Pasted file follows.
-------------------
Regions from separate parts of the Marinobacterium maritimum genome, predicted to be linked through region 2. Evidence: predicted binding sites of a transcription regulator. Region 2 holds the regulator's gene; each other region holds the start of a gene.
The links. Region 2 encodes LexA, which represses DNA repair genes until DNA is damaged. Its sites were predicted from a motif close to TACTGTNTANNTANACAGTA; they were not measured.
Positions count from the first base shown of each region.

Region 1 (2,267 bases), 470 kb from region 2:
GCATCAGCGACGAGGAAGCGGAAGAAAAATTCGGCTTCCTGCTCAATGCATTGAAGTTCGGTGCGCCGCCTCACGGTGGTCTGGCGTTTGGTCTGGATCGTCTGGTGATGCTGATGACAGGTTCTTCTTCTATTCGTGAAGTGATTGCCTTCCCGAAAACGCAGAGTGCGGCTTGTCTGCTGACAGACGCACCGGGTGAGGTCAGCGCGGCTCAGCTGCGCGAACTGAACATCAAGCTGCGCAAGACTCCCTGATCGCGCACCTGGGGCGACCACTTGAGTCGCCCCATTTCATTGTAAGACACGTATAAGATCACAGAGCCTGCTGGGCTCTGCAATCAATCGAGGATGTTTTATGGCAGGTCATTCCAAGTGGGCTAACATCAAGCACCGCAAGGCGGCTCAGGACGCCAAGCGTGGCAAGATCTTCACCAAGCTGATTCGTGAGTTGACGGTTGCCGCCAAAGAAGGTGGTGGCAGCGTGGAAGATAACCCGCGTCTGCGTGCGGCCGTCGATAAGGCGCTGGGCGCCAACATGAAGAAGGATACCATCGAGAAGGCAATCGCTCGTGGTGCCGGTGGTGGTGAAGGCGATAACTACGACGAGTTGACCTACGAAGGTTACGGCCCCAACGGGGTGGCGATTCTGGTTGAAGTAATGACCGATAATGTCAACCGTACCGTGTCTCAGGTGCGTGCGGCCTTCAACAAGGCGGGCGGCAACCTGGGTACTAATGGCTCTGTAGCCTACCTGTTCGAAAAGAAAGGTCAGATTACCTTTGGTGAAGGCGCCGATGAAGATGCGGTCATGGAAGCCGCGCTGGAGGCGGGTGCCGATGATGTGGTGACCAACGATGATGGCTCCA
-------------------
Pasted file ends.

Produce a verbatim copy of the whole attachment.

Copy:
Regions from separate parts of the Marinobacterium maritimum genome, predicted to be linked through region 2. Evidence: predicted binding sites of a transcription regulator. Region 2 holds the regulator's gene; each other region holds the start of a gene.
The links. Region 2 encodes LexA, which represses DNA repair genes until DNA is damaged. Its sites were predicted from a motif close to TACTGTNTANNTANACAGTA; they were not measured.
Positions count from the first base shown of each region.

Region 1 (2,267 bases), 470 kb from region 2:
GCATCAGCGACGAGGAAGCGGAAGAAAAATTCGGCTTCCTGCTCAATGCATTGAAGTTCGGTGCGCCGCCTCACGGTGGTCTGGCGTTTGGTCTGGATCGTCTGGTGATGCTGATGACAGGTTCTTCTTCTATTCGTGAAGTGATTGCCTTCCCGAAAACGCAGAGTGCGGCTTGTCTGCTGACAGACGCACCGGGTGAGGTCAGCGCGGCTCAGCTGCGCGAACTGAACATCAAGCTGCGCAAGACTCCCTGATCGCGCACCTGGGGCGACCACTTGAGTCGCCCCATTTCATTGTAAGACACGTATAAGATCACAGAGCCTGCTGGGCTCTGCAATCAATCGAGGATGTTTTATGGCAGGTCATTCCAAGTGGGCTAACATCAAGCACCGCAAGGCGGCTCAGGACGCCAAGCGTGGCAAGATCTTCACCAAGCTGATTCGTGAGTTGACGGTTGCCGCCAAAGAAGGTGGTGGCAGCGTGGAAGATAACCCGCGTCTGCGTGCGGCCGTCGATAAGGCGCTGGGCGCCAACATGAAGAAGGATACCATCGAGAAGGCAATCGCTCGTGGTGCCGGTGGTGGTGAAGGCGATAACTACGACGAGTTGACCTACGAAGGTTACGGCCCCAACGGGGTGGCGATTCTGGTTGAAGTAATGACCGATAATGTCAACCGTACCGTGTCTCAGGTGCGTGCGGCCTTCAACAAGGCGGGCGGCAACCTGGGTACTAATGGCTCTGTAGCCTACCTGTTCGAAAAGAAAGGTCAGATTACCTTTGGTGAAGGCGCCGATGAAGATGCGGTCATGGAAGCCGCGCTGGAGGCGGGTGCCGATGATGTGGTGACCAACGATGATGGCTCCA